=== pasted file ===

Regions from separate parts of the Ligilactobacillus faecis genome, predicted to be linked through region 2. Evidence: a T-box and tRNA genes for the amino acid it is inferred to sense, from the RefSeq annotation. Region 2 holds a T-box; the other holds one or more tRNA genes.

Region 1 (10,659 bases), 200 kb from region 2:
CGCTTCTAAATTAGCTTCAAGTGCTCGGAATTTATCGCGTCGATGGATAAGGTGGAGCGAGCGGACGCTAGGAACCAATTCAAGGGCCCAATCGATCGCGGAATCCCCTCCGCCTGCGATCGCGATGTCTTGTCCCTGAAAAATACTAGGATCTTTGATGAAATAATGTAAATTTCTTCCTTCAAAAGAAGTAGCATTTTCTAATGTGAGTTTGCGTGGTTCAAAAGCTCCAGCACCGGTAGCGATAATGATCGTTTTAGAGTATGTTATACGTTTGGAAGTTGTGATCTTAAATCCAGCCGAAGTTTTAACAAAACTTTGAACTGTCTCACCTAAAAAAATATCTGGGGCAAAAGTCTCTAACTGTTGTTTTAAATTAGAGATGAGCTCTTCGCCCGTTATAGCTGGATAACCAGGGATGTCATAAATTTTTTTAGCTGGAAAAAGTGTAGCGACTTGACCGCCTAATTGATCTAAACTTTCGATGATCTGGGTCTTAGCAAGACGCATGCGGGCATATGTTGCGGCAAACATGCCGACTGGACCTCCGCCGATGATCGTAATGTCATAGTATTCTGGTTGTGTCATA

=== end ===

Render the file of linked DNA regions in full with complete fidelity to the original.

Regions from separate parts of the Ligilactobacillus faecis genome, predicted to be linked through region 2. Evidence: a T-box and tRNA genes for the amino acid it is inferred to sense, from the RefSeq annotation. Region 2 holds a T-box; the other holds one or more tRNA genes.

Region 1 (10,659 bases), 200 kb from region 2:
CGCTTCTAAATTAGCTTCAAGTGCTCGGAATTTATCGCGTCGATGGATAAGGTGGAGCGAGCGGACGCTAGGAACCAATTCAAGGGCCCAATCGATCGCGGAATCCCCTCCGCCTGCGATCGCGATGTCTTGTCCCTGAAAAATACTAGGATCTTTGATGAAATAATGTAAATTTCTTCCTTCAAAAGAAGTAGCATTTTCTAATGTGAGTTTGCGTGGTTCAAAAGCTCCAGCACCGGTAGCGATAATGATCGTTTTAGAGTATGTTATACGTTTGGAAGTTGTGATCTTAAATCCAGCCGAAGTTTTAACAAAACTTTGAACTGTCTCACCTAAAAAAATATCTGGGGCAAAAGTCTCTAACTGTTGTTTTAAATTAGAGATGAGCTCTTCGCCCGTTATAGCTGGATAACCAGGGATGTCATAAATTTTTTTAGCTGGAAAAAGTGTAGCGACTTGACCGCCTAATTGATCTAAACTTTCGATGATCTGGGTCTTAGCAAGACGCATGCGGGCATATGTTGCGGCAAACATGCCGACTGGACCTCCGCCGATGATCGTAATGTCATAGTATTCTGGTTGTGTCATA